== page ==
More than a year after it started, the Russian invasion of Ukraine continues, leaving a murky but significant death toll and prompting the International Criminal Court to issue an arrest warrant for Russian President Vladimir Putin. It's business as usual, however, at the United Nations Security Council, where Russia is poised to step in Saturday as the body's temporary president, as per a standard rotation that has each of the council's 15 members taking the helm for a month before passing the baton to the next leader. It's a development that Ukraine isn't happy with, for obvious reasons, though it doesn't seem there's a lot anyone can do about it at the moment.
"A bad joke" is how Ukraine Foreign Minister Dmytro Kuleba framed it Thursday on Twitter, insisting that "Russia has usurped its seat," as "it's waging a colonial war," per the Hill. "They're taking the level of absurdity to a new level," says Sergiy Kyslytsya, Ukraine's permanent representative, per the Guardian, which notes it "seems like a cruel April Fools'" prank—especially since the council's main responsibility is "prevention of conflicts and then dealing with conflicts," according to the outlet. The monthly rotation of the council's presidency goes in alphabetical order among members. Russia last held the lead seat's gavel in February 2022—the month it began its incursion into Ukraine.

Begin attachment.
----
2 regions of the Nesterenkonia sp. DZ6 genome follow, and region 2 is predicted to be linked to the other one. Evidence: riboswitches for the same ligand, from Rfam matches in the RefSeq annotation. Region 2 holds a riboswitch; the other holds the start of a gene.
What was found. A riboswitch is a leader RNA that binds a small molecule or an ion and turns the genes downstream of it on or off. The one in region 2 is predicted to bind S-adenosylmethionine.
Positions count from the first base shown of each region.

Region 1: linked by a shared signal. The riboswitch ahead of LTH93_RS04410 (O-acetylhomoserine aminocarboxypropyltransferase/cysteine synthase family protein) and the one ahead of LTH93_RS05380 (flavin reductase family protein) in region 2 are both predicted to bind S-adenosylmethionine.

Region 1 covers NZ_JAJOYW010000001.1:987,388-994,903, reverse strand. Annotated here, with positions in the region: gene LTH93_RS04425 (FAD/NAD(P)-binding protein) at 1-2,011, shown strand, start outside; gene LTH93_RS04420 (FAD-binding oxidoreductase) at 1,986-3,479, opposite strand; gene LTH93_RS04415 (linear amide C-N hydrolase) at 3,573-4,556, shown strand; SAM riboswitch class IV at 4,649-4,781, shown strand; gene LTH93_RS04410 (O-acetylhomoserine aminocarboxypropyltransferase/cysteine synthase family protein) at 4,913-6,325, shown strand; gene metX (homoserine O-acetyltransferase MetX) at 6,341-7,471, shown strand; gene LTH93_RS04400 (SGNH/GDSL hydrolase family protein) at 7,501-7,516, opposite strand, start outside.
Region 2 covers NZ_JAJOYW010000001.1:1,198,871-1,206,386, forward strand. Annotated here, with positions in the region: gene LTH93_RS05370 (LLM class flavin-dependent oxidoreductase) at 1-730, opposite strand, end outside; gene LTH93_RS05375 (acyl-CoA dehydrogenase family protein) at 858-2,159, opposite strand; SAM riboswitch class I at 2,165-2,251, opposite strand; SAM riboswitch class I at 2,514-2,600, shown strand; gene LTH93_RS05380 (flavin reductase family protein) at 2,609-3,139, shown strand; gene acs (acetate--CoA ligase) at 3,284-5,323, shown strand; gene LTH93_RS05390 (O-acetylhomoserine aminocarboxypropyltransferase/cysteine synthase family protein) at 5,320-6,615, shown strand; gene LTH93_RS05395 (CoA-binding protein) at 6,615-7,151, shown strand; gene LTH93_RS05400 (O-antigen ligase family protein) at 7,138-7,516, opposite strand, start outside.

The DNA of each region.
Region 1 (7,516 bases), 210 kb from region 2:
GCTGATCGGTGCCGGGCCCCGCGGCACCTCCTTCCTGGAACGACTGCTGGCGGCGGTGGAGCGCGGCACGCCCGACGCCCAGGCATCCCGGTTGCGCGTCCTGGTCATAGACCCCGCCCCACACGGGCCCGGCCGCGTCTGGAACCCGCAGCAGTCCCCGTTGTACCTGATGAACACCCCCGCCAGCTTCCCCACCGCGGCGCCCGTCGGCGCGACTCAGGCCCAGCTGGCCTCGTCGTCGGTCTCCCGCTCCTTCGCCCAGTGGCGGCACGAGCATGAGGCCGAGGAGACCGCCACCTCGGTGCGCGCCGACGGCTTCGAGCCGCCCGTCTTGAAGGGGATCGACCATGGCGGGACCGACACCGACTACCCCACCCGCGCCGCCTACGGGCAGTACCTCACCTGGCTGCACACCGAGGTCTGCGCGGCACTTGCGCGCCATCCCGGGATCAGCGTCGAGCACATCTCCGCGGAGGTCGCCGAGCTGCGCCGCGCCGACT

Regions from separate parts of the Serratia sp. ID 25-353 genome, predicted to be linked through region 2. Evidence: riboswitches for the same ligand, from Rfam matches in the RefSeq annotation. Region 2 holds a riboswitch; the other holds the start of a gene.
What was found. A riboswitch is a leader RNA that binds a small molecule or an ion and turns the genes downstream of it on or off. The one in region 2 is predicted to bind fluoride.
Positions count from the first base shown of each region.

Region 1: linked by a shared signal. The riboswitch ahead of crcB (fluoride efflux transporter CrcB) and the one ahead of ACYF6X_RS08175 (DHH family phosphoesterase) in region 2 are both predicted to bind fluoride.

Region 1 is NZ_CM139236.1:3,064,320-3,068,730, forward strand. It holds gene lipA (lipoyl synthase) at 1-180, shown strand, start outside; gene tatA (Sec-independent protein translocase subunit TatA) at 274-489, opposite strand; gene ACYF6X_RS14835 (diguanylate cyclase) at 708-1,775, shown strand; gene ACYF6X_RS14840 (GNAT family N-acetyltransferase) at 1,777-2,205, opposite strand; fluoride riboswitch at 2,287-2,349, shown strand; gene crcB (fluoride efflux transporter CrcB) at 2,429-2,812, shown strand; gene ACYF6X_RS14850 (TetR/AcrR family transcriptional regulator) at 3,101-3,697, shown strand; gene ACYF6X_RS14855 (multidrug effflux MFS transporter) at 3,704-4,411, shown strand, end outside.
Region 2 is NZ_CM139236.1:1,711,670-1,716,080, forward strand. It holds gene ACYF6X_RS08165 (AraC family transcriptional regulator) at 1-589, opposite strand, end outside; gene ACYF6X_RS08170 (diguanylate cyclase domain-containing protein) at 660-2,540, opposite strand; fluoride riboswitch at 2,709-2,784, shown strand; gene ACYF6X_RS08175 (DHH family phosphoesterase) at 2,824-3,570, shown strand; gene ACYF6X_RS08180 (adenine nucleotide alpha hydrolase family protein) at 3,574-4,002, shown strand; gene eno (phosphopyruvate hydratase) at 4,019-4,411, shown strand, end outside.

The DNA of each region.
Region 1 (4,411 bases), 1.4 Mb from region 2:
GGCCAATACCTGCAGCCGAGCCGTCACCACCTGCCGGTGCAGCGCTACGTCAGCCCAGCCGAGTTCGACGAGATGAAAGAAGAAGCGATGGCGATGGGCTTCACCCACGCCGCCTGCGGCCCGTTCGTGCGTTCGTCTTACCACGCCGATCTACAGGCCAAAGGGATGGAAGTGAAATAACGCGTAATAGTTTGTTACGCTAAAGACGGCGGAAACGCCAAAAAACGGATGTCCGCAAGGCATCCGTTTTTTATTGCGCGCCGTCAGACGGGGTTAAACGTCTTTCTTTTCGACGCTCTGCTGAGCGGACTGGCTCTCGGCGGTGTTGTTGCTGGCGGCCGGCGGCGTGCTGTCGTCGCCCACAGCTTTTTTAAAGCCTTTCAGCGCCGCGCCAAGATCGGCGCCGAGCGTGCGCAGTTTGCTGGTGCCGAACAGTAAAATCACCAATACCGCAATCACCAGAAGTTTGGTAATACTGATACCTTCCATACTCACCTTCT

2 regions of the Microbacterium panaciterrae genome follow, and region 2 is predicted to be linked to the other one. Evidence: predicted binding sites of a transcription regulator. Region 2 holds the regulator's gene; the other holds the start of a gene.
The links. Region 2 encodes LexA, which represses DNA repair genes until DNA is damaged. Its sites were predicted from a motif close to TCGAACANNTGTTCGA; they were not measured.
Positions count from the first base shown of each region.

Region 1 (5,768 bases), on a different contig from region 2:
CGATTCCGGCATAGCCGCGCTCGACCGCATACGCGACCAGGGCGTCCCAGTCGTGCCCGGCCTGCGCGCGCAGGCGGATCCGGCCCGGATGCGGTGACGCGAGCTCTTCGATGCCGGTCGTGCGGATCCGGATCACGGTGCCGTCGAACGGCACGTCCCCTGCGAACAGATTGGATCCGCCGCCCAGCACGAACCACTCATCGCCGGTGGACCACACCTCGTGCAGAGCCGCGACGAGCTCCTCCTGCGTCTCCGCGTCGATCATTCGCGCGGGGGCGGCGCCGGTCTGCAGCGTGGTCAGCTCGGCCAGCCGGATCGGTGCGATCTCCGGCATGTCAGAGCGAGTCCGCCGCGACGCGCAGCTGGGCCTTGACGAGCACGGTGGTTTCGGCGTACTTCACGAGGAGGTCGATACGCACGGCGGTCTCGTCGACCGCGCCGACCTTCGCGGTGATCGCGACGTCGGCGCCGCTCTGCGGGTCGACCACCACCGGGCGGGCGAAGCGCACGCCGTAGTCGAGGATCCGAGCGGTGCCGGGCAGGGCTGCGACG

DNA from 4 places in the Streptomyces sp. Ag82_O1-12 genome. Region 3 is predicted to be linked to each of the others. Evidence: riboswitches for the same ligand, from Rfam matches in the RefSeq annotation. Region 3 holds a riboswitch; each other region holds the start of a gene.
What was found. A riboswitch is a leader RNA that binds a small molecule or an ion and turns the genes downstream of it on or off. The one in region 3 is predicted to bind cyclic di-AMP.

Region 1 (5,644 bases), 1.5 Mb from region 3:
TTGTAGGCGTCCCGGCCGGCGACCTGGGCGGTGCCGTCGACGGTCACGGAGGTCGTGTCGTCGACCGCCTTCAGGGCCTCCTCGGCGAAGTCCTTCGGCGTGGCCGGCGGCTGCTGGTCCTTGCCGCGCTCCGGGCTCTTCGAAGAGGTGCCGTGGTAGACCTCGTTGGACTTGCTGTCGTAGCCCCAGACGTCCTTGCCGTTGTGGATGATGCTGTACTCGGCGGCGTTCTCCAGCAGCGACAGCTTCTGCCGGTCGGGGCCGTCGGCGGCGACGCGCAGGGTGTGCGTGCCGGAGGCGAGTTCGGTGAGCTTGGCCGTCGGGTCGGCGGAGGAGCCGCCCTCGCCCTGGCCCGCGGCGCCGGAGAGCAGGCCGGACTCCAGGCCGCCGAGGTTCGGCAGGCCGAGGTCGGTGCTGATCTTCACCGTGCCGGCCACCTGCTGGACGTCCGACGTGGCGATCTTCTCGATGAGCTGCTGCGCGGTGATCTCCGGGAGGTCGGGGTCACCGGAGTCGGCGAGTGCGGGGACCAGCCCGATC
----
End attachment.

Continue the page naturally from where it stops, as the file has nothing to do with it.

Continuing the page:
"We urge Russia to conduct itself professionally," White House press secretary Karine Jean-Pierre said in a Thursday news briefing, per Reuters, adding that "we expect Russia to keep using its council seat to disseminate "disinformation." Russia is just one of five permanent Security Council members, along with the US, the UK, China, and France, and it doesn't look like that will change anytime soon. There's "no feasible international legal pathway [that] exists to change that reality," Jean-Pierre said. ABC News reports there is a group of diplomats and attorneys that's formed a proposal to block Russia's temporary leadership role, as well as try to yank its permanent membership, but it's not clear how likely it is that their attempt will be successful. (Read more UN Security Council stories.)